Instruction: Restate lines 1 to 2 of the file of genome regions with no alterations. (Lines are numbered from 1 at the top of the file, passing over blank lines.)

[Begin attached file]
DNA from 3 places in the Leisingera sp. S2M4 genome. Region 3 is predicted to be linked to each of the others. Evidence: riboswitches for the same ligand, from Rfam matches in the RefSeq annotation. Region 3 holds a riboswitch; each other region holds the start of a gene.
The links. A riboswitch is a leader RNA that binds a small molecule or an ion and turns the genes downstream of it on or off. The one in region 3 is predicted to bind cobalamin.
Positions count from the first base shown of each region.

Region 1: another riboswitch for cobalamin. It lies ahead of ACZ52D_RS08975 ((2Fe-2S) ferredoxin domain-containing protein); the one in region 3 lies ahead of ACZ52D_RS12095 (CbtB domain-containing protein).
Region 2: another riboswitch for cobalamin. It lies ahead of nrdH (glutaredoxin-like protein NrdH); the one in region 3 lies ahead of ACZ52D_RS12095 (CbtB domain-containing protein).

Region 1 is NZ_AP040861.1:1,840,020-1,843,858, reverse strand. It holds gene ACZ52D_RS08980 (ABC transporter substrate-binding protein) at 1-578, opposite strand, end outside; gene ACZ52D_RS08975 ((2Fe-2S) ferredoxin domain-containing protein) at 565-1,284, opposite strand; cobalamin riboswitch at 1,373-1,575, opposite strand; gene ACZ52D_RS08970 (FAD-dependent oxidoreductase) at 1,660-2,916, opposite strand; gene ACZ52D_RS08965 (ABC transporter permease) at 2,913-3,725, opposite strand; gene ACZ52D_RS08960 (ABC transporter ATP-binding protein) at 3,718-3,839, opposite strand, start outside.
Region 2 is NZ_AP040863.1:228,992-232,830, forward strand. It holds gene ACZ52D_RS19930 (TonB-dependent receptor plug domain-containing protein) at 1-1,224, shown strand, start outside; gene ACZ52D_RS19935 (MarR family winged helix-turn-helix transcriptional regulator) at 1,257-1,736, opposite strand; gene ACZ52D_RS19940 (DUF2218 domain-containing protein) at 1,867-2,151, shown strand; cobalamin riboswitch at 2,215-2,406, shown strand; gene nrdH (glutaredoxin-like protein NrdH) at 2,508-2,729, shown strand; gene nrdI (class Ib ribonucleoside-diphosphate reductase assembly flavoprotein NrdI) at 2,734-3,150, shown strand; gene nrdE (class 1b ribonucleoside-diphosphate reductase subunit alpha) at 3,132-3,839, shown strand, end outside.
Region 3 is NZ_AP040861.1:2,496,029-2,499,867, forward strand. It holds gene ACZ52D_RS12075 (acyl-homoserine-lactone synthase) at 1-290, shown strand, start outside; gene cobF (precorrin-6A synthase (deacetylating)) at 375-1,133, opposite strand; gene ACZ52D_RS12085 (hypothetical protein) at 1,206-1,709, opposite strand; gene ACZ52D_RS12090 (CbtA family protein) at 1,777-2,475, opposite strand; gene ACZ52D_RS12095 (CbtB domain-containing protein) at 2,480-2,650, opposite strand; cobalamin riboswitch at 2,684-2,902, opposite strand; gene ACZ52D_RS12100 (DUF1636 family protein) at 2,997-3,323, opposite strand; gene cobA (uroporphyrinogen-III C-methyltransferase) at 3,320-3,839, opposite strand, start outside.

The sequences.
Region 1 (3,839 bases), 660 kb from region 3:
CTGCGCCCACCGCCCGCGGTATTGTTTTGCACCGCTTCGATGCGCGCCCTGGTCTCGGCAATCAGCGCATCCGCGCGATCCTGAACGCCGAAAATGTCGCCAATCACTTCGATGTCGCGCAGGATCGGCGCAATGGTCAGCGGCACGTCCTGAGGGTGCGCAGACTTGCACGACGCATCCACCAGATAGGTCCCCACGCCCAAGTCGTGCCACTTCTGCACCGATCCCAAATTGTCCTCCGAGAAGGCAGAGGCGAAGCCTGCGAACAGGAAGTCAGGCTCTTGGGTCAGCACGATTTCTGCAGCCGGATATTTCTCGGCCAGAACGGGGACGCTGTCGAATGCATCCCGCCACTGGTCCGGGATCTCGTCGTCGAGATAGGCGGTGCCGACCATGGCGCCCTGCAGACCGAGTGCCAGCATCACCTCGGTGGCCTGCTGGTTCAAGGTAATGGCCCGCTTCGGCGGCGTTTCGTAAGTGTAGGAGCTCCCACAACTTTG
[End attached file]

DNA from 3 places in the Leisingera sp. S2M4 genome. Region 3 is predicted to be linked to each of the others. Evidence: riboswitches for the same ligand, from Rfam matches in the RefSeq annotation. Region 3 holds a riboswitch; each other region holds the start of a gene.
The links. A riboswitch is a leader RNA that binds a small molecule or an ion and turns the genes downstream of it on or off. The one in region 3 is predicted to bind cobalamin.